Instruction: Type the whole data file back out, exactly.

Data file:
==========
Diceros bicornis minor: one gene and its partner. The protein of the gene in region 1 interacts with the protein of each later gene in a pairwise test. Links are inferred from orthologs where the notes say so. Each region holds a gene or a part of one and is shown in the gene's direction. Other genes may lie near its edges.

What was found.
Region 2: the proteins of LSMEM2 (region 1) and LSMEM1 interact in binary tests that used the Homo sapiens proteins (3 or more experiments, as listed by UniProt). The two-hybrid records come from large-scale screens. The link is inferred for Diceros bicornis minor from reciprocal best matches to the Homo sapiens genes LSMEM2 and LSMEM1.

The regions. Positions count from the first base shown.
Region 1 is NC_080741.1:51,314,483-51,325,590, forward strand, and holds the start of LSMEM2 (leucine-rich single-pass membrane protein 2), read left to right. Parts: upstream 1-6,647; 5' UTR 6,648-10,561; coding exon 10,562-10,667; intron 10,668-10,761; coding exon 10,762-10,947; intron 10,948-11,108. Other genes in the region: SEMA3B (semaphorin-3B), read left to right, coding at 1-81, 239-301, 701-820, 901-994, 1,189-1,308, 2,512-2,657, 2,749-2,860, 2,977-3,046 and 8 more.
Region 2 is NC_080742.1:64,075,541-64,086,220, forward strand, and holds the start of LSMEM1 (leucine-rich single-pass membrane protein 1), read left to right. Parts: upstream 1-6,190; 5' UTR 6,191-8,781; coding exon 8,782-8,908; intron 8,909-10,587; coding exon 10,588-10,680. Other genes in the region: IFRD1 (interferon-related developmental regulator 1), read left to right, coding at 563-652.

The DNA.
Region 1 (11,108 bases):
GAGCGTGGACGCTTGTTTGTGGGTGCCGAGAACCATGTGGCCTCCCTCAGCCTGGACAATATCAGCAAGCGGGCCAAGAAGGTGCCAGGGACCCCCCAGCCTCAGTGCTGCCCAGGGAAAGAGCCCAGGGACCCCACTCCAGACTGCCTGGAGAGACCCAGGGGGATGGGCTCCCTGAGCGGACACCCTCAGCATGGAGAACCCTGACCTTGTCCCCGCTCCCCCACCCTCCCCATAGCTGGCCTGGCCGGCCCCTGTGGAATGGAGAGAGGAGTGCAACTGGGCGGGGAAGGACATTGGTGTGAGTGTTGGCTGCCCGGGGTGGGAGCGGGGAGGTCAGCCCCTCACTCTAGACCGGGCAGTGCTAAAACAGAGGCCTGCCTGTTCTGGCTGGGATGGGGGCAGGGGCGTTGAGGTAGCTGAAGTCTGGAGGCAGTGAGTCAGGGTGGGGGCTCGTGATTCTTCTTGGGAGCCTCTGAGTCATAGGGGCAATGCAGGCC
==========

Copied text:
Diceros bicornis minor: one gene and its partner. The protein of the gene in region 1 interacts with the protein of each later gene in a pairwise test. Links are inferred from orthologs where the notes say so. Each region holds a gene or a part of one and is shown in the gene's direction. Other genes may lie near its edges.

What was found.
Region 2: the proteins of LSMEM2 (region 1) and LSMEM1 interact in binary tests that used the Homo sapiens proteins (3 or more experiments, as listed by UniProt). The two-hybrid records come from large-scale screens. The link is inferred for Diceros bicornis minor from reciprocal best matches to the Homo sapiens genes LSMEM2 and LSMEM1.

The regions. Positions count from the first base shown.
Region 1 is NC_080741.1:51,314,483-51,325,590, forward strand, and holds the start of LSMEM2 (leucine-rich single-pass membrane protein 2), read left to right. Parts: upstream 1-6,647; 5' UTR 6,648-10,561; coding exon 10,562-10,667; intron 10,668-10,761; coding exon 10,762-10,947; intron 10,948-11,108. Other genes in the region: SEMA3B (semaphorin-3B), read left to right, coding at 1-81, 239-301, 701-820, 901-994, 1,189-1,308, 2,512-2,657, 2,749-2,860, 2,977-3,046 and 8 more.
Region 2 is NC_080742.1:64,075,541-64,086,220, forward strand, and holds the start of LSMEM1 (leucine-rich single-pass membrane protein 1), read left to right. Parts: upstream 1-6,190; 5' UTR 6,191-8,781; coding exon 8,782-8,908; intron 8,909-10,587; coding exon 10,588-10,680. Other genes in the region: IFRD1 (interferon-related developmental regulator 1), read left to right, coding at 563-652.

The DNA.
Region 1 (11,108 bases):
GAGCGTGGACGCTTGTTTGTGGGTGCCGAGAACCATGTGGCCTCCCTCAGCCTGGACAATATCAGCAAGCGGGCCAAGAAGGTGCCAGGGACCCCCCAGCCTCAGTGCTGCCCAGGGAAAGAGCCCAGGGACCCCACTCCAGACTGCCTGGAGAGACCCAGGGGGATGGGCTCCCTGAGCGGACACCCTCAGCATGGAGAACCCTGACCTTGTCCCCGCTCCCCCACCCTCCCCATAGCTGGCCTGGCCGGCCCCTGTGGAATGGAGAGAGGAGTGCAACTGGGCGGGGAAGGACATTGGTGTGAGTGTTGGCTGCCCGGGGTGGGAGCGGGGAGGTCAGCCCCTCACTCTAGACCGGGCAGTGCTAAAACAGAGGCCTGCCTGTTCTGGCTGGGATGGGGGCAGGGGCGTTGAGGTAGCTGAAGTCTGGAGGCAGTGAGTCAGGGTGGGGGCTCGTGATTCTTCTTGGGAGCCTCTGAGTCATAGGGGCAATGCAGGCC